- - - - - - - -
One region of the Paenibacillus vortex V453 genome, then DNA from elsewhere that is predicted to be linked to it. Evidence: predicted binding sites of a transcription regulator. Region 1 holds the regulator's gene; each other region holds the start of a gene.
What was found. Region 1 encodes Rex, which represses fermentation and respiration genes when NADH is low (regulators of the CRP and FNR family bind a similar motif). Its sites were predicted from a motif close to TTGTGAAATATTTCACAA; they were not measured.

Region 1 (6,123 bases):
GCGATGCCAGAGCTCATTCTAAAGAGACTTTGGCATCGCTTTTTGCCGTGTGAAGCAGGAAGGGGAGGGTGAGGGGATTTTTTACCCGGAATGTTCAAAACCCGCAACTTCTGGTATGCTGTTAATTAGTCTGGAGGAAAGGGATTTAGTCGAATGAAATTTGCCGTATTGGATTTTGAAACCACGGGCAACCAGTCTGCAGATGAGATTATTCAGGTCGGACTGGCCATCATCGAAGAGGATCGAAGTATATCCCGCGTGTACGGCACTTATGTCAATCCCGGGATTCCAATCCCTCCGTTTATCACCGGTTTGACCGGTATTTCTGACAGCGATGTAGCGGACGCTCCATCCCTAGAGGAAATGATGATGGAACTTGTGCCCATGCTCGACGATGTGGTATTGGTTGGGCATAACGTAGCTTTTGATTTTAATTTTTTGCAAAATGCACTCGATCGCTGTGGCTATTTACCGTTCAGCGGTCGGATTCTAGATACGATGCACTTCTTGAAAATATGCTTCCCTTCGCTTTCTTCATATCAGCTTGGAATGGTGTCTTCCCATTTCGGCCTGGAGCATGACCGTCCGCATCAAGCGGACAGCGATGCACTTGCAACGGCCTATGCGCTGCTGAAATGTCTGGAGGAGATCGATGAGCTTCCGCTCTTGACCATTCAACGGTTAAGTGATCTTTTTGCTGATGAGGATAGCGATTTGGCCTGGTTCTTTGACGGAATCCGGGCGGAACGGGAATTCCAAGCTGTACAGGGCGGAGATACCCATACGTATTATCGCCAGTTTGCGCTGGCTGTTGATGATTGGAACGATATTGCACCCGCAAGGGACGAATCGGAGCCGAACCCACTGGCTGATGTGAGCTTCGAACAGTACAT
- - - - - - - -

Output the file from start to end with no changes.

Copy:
One region of the Paenibacillus vortex V453 genome, then DNA from elsewhere that is predicted to be linked to it. Evidence: predicted binding sites of a transcription regulator. Region 1 holds the regulator's gene; each other region holds the start of a gene.
What was found. Region 1 encodes Rex, which represses fermentation and respiration genes when NADH is low (regulators of the CRP and FNR family bind a similar motif). Its sites were predicted from a motif close to TTGTGAAATATTTCACAA; they were not measured.

Region 1 (6,123 bases):
GCGATGCCAGAGCTCATTCTAAAGAGACTTTGGCATCGCTTTTTGCCGTGTGAAGCAGGAAGGGGAGGGTGAGGGGATTTTTTACCCGGAATGTTCAAAACCCGCAACTTCTGGTATGCTGTTAATTAGTCTGGAGGAAAGGGATTTAGTCGAATGAAATTTGCCGTATTGGATTTTGAAACCACGGGCAACCAGTCTGCAGATGAGATTATTCAGGTCGGACTGGCCATCATCGAAGAGGATCGAAGTATATCCCGCGTGTACGGCACTTATGTCAATCCCGGGATTCCAATCCCTCCGTTTATCACCGGTTTGACCGGTATTTCTGACAGCGATGTAGCGGACGCTCCATCCCTAGAGGAAATGATGATGGAACTTGTGCCCATGCTCGACGATGTGGTATTGGTTGGGCATAACGTAGCTTTTGATTTTAATTTTTTGCAAAATGCACTCGATCGCTGTGGCTATTTACCGTTCAGCGGTCGGATTCTAGATACGATGCACTTCTTGAAAATATGCTTCCCTTCGCTTTCTTCATATCAGCTTGGAATGGTGTCTTCCCATTTCGGCCTGGAGCATGACCGTCCGCATCAAGCGGACAGCGATGCACTTGCAACGGCCTATGCGCTGCTGAAATGTCTGGAGGAGATCGATGAGCTTCCGCTCTTGACCATTCAACGGTTAAGTGATCTTTTTGCTGATGAGGATAGCGATTTGGCCTGGTTCTTTGACGGAATCCGGGCGGAACGGGAATTCCAAGCTGTACAGGGCGGAGATACCCATACGTATTATCGCCAGTTTGCGCTGGCTGTTGATGATTGGAACGATATTGCACCCGCAAGGGACGAATCGGAGCCGAACCCACTGGCTGATGTGAGCTTCGAACAGTACAT